“And by the way, there’s a complete distinction here between gay men and lesbians,” Duran added. “I think that you’ll find more levels of promiscuity and sexual activity on the male side of the gender divide. And on the female side, and I know this because I’ve talked to many lesbians and straight women over the decades, that women just interact sexually more from their mind.”
Councilmember John Heilman, an out gay man, declined to comment to Splinter on Duran’s latest remarks about the council, while Councilmember Lauren Meister characterized them as an unfortunate distraction for a city facing homelessness and traffic issues.
“I do not want to have to discuss my personal life as a result of my mayor talking about it in the press,” another councilmember, Lindsey Horvath, said during Monday’s public meeting.
The timing of the scandal is especially painful for West Hollywood, which is still reeling from the second death of a gay black man in the home of prominent Democratic donor Ed Buck in January. Investigations are ongoing and Buck has not been charged with a crime.
Residents have accused Duran of cozying up to Buck, which he denies. As an attorney, Duran previously worked for Buck and later accepted campaign money from him. Residents say the harassment allegations, coupled with Duran’s past dealings with Buck display a lack of empathy for sexual abuse victims.
Such a combination of factors would seem to make Duran an obvious candidate for the kind of full-throated denunciations and severing of ties that have greeted other men who have faced #MeToo accusations. But that is not what has happened. Instead, most prominent LGBTQ or LGBTQ-allied groups have stayed silent, and refused to explain why they won’t fully break with Duran.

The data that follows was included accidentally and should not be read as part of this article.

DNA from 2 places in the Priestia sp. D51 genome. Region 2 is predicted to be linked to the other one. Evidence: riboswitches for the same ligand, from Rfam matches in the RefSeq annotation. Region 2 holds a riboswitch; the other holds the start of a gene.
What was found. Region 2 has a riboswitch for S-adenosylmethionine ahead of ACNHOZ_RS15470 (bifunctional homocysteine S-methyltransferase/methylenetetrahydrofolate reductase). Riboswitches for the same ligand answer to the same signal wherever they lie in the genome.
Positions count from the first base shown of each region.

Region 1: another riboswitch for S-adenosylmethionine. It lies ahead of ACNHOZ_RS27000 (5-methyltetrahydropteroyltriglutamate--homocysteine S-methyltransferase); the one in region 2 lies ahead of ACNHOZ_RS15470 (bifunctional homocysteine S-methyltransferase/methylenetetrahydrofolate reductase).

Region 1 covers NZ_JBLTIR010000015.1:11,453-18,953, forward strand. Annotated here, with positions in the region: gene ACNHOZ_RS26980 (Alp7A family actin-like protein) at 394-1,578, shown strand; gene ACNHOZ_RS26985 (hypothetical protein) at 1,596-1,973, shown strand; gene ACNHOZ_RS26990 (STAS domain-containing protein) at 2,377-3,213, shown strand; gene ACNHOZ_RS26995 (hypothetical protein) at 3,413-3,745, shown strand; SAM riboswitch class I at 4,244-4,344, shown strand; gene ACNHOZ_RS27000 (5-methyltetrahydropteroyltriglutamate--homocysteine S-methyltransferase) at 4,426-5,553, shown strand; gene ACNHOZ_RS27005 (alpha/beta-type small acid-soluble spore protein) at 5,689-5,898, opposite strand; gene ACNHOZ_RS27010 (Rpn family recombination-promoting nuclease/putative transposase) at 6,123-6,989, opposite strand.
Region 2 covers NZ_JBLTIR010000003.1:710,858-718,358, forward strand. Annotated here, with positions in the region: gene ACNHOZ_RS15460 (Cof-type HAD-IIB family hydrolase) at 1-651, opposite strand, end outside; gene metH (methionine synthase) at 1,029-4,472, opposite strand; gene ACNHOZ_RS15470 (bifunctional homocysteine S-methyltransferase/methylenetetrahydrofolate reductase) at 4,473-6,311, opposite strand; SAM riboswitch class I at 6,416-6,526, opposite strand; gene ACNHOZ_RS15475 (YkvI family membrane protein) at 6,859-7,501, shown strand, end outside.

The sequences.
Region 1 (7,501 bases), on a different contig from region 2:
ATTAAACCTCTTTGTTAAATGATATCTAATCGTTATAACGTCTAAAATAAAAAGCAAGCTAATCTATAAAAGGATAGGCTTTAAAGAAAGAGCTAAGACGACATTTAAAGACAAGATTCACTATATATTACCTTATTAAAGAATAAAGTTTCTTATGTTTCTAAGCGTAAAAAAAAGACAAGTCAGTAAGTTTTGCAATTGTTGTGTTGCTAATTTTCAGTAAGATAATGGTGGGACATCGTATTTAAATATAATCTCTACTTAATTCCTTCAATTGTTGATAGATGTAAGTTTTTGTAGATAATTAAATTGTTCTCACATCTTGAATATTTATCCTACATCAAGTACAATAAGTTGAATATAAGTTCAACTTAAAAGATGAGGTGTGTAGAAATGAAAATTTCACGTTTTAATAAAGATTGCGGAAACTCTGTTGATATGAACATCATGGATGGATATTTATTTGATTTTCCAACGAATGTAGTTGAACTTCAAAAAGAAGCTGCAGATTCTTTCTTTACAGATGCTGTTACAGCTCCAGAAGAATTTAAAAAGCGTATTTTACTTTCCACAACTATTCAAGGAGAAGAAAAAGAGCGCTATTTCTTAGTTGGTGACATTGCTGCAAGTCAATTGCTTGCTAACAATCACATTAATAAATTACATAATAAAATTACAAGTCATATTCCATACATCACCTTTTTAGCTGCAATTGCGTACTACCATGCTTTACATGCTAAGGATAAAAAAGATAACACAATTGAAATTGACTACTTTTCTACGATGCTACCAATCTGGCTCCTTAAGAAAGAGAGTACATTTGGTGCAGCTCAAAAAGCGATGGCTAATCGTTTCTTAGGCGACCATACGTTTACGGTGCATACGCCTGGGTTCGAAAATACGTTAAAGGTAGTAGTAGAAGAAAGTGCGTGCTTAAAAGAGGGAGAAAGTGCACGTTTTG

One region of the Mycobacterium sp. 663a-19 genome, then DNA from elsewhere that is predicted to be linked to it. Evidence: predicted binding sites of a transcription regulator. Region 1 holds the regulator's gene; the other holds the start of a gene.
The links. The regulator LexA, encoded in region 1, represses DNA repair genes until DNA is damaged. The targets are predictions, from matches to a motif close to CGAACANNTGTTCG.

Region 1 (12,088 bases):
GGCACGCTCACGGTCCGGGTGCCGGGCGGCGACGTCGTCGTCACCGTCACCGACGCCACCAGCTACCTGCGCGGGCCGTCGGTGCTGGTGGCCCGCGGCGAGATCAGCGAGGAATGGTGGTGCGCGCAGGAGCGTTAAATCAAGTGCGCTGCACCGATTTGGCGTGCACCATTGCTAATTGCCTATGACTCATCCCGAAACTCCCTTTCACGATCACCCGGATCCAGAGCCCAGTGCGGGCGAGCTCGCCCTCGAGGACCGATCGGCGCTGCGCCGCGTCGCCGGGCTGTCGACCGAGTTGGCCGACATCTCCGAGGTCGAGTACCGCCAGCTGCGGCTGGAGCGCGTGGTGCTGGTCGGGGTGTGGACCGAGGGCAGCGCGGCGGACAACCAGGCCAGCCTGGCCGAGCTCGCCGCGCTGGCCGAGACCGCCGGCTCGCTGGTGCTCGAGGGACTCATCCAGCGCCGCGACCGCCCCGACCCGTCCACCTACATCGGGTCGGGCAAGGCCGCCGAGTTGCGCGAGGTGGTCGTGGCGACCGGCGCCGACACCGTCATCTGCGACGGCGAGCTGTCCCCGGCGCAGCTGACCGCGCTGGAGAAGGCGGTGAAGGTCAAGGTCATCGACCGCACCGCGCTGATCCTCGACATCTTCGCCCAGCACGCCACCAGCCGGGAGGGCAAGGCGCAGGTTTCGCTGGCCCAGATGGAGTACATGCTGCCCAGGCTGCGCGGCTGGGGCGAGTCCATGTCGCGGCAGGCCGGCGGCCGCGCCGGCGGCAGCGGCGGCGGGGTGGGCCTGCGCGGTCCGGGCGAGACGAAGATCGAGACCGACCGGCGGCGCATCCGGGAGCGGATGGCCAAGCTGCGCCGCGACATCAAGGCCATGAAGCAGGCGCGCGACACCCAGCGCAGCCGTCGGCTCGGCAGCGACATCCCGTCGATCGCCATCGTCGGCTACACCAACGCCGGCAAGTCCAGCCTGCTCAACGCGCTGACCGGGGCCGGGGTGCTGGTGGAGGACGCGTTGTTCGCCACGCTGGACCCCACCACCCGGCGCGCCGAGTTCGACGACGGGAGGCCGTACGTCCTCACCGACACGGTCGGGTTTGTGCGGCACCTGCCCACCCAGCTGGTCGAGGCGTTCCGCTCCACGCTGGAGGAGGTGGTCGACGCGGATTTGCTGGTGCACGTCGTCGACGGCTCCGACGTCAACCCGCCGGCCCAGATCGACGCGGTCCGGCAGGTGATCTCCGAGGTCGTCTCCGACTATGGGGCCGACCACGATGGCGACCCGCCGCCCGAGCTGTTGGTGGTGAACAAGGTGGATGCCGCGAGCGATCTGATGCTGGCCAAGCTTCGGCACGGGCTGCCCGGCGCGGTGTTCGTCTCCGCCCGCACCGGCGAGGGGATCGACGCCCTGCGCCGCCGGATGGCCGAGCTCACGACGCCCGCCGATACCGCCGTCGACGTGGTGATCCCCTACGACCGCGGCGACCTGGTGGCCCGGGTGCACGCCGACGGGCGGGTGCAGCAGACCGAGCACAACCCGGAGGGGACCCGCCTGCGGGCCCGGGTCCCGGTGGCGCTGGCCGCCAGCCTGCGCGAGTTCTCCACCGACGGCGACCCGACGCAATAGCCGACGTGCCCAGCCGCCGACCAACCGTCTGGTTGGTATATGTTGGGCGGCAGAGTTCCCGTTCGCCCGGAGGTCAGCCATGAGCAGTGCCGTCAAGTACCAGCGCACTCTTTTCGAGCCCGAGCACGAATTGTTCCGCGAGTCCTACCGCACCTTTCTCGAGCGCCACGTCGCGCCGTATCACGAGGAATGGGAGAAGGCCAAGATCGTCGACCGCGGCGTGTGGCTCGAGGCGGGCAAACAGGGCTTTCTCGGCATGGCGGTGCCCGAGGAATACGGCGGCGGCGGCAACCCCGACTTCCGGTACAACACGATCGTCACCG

In January, 50 LGBTQ organizations co-signed a letter urging investigations into Buck and asking councilmembers to return his campaign money. Among them were the Human Rights Campaign, the LGBTQ Task Force, the ACLU and Equality California.
Such groups have long advocated against sexual violence. The HRC opposed the Supreme Court nomination of Brett Kavanaugh, as did the ACLU, an extraordinarily rare step for an organization that does not take stances on presidential nominees. Both cited sexual assault allegations against Kavanaugh in their opposition.
None, however, would comment on the #MeToo allegations against Duran.